- The time to understand: before mobility sets in. I don’t see black discs and I therefore decide.
- The time to conclude: when I step forward as to my own mark in front of the others subjectivation occurs for Badiou — importantly, step four is where subjectivization occurs for Lacan because for Badiou, this prior moment of haste is the first moment of real induction of the subject. Ultimately, the difference comes down to two different reading os anxiety.
- The representation of haste: when I see that the others have begun to move, I now anticipate certainty.
- The scansion: all of the others stop again and objectify the premises of their reasoning. For both Lacan and Badiou, it is in the halts that come after the act where intersubjective truth begins to emerge. A now reaches a universal truth from his subjective decision, and these halts are what make the act universal.
- The reinitiating of their walk, this time governed by a certainty of their logical proof.
For Badiou, what is most important is the moment of haste which exposes the subject to the real. What this means is that the subject exceeds the symbolic (splace) by exposing himself to the real and he opens an alternative for action and a new time. The subject opens this space through the decision and and act that occurs as an excess because the subject can only wager on the time of the other (on his time to understand) hurried as he is by the real of the situation which will set free only the first one to exit.
The problem of identification is therefore solved when the I in question defines itself through a subjectication of competition with the other. But this is a psychological and temporary holding pattern, it is not the ultimate fate of identification. In fact, through the act we open a new time, we have the basis of ethics and we have the basis of a new social link. The subject for Badiou is founded in haste and then has to put into consistency the haste of the situation he finds himself in, which is a situation where there is an insufficiency of knowledge. So the (s)place that is set by the warden is not exactly an encyclopedic too-much of the symbolic, but in fact is a situation that is governed by an inherent lack of knowledge of what to do. There is a necessity to do something albeit there are procedures and ethical ways of acting on the lack of knowledge. While the first act is one that is based in rivalry, the second act is one that is based on a decision that annihilates the I — or moves past it in a certain sense. The first act for A is simply this: I have to conclude that I am white out of fear that the others will leave me behind, making any conclusion impossible’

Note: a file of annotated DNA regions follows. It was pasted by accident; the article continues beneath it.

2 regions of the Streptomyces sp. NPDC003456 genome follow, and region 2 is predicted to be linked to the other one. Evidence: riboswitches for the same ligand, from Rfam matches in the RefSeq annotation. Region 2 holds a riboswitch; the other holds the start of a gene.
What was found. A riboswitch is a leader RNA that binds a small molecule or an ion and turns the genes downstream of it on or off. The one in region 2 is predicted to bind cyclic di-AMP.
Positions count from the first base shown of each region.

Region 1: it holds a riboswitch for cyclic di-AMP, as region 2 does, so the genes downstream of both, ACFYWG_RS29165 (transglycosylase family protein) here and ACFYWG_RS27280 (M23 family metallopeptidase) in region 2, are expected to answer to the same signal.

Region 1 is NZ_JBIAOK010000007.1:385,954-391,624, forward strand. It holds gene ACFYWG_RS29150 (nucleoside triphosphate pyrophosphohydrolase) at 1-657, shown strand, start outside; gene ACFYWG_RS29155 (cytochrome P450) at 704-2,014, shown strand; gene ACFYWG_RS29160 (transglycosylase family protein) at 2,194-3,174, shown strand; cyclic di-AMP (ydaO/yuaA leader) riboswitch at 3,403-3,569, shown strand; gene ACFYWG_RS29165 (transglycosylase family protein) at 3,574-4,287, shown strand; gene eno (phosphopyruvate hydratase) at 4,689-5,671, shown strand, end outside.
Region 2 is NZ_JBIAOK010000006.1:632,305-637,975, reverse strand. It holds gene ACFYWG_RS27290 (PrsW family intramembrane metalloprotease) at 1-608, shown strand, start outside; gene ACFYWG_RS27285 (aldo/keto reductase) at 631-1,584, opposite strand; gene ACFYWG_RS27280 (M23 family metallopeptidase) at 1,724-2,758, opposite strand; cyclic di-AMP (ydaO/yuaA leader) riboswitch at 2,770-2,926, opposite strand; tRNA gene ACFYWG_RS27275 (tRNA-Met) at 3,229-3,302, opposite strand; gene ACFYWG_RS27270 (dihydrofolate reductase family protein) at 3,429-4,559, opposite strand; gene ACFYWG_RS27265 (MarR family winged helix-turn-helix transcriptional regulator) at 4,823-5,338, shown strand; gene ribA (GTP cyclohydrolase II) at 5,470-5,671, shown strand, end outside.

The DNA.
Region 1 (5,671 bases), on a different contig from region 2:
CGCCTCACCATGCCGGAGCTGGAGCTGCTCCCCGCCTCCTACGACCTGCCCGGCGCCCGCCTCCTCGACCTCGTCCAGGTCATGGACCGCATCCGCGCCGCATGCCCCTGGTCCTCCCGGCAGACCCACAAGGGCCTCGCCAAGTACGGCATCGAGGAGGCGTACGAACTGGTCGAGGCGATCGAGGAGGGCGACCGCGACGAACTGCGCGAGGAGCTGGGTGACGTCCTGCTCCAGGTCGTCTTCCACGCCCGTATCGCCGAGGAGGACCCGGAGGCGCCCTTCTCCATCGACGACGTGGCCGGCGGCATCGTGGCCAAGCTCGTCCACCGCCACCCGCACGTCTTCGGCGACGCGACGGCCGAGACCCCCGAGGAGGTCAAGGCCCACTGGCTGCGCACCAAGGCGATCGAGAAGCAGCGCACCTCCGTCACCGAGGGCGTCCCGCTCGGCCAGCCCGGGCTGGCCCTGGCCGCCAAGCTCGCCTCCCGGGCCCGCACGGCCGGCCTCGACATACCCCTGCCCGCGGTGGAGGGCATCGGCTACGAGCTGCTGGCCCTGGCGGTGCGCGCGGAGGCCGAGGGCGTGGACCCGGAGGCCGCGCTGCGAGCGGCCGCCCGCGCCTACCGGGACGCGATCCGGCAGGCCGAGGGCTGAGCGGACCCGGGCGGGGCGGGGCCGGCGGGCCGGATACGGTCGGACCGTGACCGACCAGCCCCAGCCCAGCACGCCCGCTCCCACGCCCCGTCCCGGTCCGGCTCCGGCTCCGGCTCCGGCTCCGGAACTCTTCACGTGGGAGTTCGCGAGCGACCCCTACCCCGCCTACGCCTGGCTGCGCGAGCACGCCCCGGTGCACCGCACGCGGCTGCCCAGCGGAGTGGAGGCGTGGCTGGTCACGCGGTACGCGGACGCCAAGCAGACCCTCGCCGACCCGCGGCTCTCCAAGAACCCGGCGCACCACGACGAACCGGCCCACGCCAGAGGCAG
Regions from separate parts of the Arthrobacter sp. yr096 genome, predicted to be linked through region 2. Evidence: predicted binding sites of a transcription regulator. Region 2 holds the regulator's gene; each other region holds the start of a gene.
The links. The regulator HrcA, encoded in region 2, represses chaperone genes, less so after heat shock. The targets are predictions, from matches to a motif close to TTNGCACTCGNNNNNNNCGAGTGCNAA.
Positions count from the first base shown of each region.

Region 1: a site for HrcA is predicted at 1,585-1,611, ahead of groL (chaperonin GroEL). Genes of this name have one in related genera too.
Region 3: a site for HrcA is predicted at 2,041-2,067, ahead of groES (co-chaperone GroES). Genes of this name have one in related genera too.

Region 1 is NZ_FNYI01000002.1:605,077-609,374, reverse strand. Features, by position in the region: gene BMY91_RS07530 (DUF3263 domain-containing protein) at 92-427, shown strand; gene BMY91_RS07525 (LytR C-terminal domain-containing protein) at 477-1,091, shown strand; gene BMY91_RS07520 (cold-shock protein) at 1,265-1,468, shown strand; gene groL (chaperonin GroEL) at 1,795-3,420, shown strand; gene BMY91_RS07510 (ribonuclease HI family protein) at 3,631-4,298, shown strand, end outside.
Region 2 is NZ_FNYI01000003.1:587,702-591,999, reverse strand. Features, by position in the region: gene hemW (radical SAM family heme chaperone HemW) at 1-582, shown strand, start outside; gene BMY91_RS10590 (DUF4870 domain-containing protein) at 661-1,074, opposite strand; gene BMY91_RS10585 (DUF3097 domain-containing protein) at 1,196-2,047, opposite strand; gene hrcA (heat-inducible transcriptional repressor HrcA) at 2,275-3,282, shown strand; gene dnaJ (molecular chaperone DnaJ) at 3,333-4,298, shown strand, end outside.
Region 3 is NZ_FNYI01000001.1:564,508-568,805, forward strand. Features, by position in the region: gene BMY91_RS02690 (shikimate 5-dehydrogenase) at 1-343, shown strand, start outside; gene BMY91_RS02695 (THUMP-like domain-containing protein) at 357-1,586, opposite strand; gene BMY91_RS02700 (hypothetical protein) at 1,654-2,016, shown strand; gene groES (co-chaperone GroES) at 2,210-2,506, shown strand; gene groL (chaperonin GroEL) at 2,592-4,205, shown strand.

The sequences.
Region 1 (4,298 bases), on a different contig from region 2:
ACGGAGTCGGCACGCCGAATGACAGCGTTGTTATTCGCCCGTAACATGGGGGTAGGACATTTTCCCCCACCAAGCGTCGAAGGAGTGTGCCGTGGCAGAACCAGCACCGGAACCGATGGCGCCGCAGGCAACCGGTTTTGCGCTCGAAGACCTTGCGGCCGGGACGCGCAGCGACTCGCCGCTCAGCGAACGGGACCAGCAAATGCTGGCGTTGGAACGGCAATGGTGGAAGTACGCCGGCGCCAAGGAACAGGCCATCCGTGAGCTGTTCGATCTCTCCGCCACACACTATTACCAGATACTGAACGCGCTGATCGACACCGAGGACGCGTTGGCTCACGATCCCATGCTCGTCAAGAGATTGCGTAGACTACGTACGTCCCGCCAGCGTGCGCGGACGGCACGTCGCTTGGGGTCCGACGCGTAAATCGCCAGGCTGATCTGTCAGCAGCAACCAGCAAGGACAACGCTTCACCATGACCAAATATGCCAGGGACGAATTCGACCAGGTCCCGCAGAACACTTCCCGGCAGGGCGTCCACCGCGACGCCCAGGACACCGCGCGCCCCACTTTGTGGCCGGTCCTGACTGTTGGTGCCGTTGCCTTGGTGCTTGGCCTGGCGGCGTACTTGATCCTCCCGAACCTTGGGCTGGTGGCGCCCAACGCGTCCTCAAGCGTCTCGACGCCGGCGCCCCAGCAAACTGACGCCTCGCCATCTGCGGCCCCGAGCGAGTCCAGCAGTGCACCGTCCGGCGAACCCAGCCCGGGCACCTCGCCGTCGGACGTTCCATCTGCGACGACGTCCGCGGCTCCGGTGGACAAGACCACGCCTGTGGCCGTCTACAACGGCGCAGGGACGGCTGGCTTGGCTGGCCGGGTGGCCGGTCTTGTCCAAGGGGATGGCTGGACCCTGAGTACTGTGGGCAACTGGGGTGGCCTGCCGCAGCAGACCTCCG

After A moves, B and C hesitate, and this then leads him to conclude the universality of ‘we are three whites because there were two halts.’ The act thus has a line of reasoning and it has a certain spontaneity. This is why Badiou calls an act “a real that interrupts the symbolic.” Later in Badiou’s work, the act cannot simply be a wager on the negative, but it has to also have a naming procedure as the act is the beginning of a truth process and what Badiou will later develop as a generic procedure.
By now we have arrived at a point where we can present a few speculative lessons:
1. One can never mistake the warden for the real of the place. The real of the place is established in the anxiety of the inherent lack of knowledge as produced in the intersubjective relation of aggression. This is an imaginary process and should be seen as primary.
2. One must wager on the real and not on the rules as developed by the warden, which is the basis of the symbolic. The two should not be confused. One remains an isolated individual if one relies on the rules of the place. This aspect, I want to stress, is the logical basis for the entirety of ethics, an ethics beyond all possible rational calculation and the temporality that it establishes.
3. After one has moved past imaginary aggression, through the second scansion as we saw above, the collective can block the rigid law (of the warden) under the effect of too-much-of-the-real — through an act. This is the true moment of collective solidarity, but it cannot be calculated in advance and thus it cannot be formalized or made normative in any sense.
4. The crowd is homologous to the masses at the societal level and to the subject. The crowd can be superimposed onto these logical moments in such a way that we can understand how a collective might relate to a crowd. But the question as to what the dissolution of the crowd should or ought to be is a different matter all together in that the collective is capable of setting a new temporality and it then has effects on the structure of the crowd. So the inter-relation between collective and crowd emerges as something of great interest.
 Borch-Jacobsen, 108